Denude hills of trees and the result will be rainstorms triggering floods and mudslides, as both Haiti and the Philippines have had to learn again. More than 1,000 people died in each country during recent torrential rains.
They're dreaming of a green Christmas
Christian Science Monitor - 9 Dec 2004
Welcome to the new world of "environmentally conscious" holidays. Once again this year, "green" gifts will be swamped by a national tidal wave of toaster ovens, ties, video games, and battery- powered kiddie cars - all encased in packaging bound for the landfill. But along with the 5 million extra tons of trash generated between Thanksgiving and New Year's, there are signs, too, that the environment will be getting its own kind of Christmas bonus: Many people want to "go green."
Water Rights Case Threatens Species Protection
Washington Post, DC - 7 Dec 2004
Justice Department officials are working to reach an agreement with five San Joaquin Valley water districts that would affirm a federal judge's 2001 decision that federal authorities' efforts to conserve water for two imperiled kinds of local fish violated farmers' private property rights. The ruling, the first of its kind, would set an important precedent and could make it costly for federal officials to take protective actions under the Endangered Species Act.
Cabarrus calls halt to rapid growth
Charlotte Observer, NC - 7 Dec 2004
Cabarrus County, known for its loose development rules, agreed Monday to a plan for a growth moratorium to bring county regulations more in line with other areas.
Global Warming Fast Facts
National Geographic News - 6 Dec 2004
http://news.nationalgeographic.com/news/2004/12/photogalleries/global_warming/ Global warming is a hot topic that shows little sign of cooling down. Earth's climate is changing, but just how it's happening, and our own role in the process, is less certain. Check out these fast facts and pictures for a snapshot of Earth's evolving climate.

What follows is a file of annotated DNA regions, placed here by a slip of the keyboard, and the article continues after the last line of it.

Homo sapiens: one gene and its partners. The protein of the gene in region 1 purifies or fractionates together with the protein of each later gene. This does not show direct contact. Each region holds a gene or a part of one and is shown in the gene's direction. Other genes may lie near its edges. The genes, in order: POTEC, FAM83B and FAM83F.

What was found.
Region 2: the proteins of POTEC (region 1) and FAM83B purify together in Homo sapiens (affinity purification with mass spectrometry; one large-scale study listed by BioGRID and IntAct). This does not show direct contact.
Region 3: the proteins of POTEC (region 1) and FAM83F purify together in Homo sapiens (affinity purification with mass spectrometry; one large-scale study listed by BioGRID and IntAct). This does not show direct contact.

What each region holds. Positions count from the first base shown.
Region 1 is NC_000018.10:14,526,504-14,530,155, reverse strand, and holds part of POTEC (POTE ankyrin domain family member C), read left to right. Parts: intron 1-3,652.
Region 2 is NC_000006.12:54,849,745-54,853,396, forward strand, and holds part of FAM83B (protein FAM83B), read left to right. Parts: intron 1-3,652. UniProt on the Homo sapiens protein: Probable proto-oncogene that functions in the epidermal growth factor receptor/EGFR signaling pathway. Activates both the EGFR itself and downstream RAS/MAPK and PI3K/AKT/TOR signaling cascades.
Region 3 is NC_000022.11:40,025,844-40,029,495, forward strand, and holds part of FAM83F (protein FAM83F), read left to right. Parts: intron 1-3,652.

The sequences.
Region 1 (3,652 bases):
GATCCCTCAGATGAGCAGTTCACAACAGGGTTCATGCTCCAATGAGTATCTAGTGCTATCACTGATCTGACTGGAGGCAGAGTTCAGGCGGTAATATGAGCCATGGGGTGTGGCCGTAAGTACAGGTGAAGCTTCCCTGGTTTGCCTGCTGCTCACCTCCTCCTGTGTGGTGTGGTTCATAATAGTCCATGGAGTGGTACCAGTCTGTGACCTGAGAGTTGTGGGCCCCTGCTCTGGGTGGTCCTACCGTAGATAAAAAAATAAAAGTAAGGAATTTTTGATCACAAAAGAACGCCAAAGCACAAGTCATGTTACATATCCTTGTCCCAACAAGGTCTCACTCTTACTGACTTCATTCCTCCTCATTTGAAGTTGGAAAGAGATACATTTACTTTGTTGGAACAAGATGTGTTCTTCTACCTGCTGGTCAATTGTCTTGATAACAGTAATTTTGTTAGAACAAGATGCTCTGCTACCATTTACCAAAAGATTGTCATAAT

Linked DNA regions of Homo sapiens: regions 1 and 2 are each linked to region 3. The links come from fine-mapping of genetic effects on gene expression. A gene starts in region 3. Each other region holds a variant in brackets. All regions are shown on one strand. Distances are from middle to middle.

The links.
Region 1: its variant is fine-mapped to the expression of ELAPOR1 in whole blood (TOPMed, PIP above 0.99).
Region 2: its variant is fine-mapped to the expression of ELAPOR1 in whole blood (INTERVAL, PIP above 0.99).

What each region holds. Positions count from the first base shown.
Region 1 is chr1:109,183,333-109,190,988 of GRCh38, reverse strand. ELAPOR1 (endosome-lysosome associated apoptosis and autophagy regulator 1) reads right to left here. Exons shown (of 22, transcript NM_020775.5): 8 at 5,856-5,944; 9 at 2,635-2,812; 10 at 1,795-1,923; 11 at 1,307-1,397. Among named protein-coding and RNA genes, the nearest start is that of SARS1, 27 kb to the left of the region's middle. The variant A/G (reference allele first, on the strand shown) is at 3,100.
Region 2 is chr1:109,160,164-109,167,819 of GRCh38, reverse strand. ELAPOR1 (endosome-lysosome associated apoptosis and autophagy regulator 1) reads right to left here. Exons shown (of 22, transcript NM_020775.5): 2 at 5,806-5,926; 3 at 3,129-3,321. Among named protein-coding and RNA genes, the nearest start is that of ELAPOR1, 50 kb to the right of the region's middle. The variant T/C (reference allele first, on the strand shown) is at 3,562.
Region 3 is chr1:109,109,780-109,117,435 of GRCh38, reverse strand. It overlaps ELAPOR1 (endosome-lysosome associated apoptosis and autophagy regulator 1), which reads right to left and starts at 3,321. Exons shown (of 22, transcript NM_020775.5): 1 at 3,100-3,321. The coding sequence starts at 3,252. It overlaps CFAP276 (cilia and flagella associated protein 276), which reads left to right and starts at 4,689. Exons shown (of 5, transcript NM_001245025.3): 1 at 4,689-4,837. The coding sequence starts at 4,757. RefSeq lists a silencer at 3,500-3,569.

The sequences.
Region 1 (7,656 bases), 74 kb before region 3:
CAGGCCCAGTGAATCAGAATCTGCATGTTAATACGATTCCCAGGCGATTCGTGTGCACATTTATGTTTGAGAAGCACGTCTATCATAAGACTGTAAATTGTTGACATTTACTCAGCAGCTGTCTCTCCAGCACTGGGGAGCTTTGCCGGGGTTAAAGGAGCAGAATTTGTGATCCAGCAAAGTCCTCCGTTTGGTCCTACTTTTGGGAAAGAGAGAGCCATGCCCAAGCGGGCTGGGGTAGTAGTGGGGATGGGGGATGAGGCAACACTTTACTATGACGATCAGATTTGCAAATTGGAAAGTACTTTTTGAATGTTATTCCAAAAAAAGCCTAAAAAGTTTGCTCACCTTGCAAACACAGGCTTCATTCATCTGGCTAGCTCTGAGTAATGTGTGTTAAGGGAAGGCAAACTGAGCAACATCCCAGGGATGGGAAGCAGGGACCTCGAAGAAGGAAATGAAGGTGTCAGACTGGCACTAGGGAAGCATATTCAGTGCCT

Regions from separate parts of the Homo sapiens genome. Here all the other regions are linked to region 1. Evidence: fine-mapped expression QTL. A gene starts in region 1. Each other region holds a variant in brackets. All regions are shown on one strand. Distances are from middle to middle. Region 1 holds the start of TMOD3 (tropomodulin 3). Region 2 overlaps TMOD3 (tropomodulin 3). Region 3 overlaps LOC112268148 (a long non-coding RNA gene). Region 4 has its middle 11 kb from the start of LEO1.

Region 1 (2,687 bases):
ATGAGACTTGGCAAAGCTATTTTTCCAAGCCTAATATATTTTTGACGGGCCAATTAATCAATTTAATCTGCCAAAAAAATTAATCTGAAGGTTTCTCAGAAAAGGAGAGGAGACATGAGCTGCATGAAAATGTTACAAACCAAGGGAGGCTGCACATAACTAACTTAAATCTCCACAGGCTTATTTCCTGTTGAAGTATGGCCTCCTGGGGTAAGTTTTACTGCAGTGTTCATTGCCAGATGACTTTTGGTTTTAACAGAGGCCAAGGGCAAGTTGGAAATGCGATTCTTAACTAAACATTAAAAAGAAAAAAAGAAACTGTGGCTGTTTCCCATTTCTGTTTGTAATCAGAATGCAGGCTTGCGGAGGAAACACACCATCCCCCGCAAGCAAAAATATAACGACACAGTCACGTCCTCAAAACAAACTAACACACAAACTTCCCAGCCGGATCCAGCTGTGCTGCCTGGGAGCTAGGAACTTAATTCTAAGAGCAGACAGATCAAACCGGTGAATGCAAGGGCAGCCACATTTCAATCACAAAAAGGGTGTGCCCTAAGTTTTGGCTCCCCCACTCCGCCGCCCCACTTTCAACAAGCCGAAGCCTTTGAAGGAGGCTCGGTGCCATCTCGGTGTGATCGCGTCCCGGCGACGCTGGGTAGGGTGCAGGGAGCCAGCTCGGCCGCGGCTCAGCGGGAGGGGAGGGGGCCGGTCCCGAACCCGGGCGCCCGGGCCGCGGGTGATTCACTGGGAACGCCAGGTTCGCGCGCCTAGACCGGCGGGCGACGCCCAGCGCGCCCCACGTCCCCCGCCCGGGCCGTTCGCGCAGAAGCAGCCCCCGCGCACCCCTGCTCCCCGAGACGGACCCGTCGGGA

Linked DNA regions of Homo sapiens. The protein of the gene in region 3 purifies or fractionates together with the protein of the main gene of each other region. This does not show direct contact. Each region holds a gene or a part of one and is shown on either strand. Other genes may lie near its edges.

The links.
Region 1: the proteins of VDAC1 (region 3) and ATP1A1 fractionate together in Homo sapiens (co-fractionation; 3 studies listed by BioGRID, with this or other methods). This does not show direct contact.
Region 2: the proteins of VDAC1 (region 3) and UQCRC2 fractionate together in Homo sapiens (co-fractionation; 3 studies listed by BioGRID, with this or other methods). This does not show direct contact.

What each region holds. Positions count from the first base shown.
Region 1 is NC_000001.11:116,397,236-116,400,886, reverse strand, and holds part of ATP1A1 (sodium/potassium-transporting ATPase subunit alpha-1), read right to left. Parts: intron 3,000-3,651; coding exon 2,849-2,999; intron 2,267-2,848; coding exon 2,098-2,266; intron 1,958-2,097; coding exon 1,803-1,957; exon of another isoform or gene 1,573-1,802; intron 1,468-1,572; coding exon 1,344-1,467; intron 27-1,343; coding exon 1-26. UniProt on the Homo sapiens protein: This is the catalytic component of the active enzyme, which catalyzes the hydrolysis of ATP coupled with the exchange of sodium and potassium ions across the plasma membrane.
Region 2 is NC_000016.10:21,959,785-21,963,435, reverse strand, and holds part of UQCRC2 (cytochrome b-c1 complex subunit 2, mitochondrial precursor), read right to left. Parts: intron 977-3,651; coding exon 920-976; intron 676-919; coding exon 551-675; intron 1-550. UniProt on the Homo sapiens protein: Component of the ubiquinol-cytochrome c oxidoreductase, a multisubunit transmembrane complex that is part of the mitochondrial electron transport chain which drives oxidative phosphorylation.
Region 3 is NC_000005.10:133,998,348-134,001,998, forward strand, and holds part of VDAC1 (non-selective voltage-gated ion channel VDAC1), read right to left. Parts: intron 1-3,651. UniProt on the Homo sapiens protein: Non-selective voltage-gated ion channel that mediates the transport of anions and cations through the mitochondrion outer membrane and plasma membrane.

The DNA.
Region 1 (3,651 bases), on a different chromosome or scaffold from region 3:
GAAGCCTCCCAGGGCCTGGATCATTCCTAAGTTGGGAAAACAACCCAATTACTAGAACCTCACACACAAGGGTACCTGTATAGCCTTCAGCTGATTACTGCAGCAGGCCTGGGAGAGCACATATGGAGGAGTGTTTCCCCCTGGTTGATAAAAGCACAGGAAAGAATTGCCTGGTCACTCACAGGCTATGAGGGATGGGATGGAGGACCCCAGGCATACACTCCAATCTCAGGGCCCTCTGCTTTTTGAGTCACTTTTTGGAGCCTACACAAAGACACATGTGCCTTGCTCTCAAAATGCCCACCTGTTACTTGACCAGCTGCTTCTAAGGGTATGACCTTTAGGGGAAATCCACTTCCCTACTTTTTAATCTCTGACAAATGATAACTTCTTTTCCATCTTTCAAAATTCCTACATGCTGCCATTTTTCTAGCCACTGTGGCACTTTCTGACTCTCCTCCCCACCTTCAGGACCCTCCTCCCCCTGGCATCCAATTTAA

Oregon's vistas may get less scenic
Christian Science Monitor - 3 Dec 2004
Long a model for protecting rural areas, the state faces a property-rights backlash that could ripple nationwide.
Florida researcher finds virus that could control red fire ants
Rockdale Citizen, GA - 3 Dec 2004
A U.S. Department of Agriculture researcher has discovered a natural infection that could help bring imported red fire ants under control. Marking the first time a virus has ever been found in the invasive species, Steven Valles, said the cold-like virus could provide ‘‘an additional control measure’’ against the fire ants.
For Wildlife With Wanderlust, Their Own Highway
New York Times, NY - 2 Dec 2004
A corridor of the wild through the high country of North America - Yellowstone to Yukon - has long been a dream of environmentalists and biologists like Mr. Neudecker, who say that grizzly bears, elk, wolves and other four-legged commuters need help in looking for mates or new habitats. The great national parks of the West, they say, are becoming genetically isolated islands, cut off by development, urbanization and their ever-present iconic symbol, the barbed-wire fence.
Heat wave risk rising with emissions
Christian Science Monitor - 2 Dec 2004
For the first time, a study ties human-influenced global warming to the likelihood of extreme summers.
Rocket fuel chemical found in water, produce
CNN.com - 1 Dec 2004
The government has found traces of a rocket fuel chemical in organic milk in Maryland, green leaf lettuce grown in Arizona and bottled spring water from Texas and California. What's not clear is the significance of the data.
The Trust for Public Land - 1 Dec 2004
One day Joe Martin got tired of looking at the overgrown vacant lot near his home in the King neighborhood of Portland, Oregon. The retired Union Pacific Railroad worker went down to Goodwill, bought an old lawn mower, and began pushing it through the tall weeds.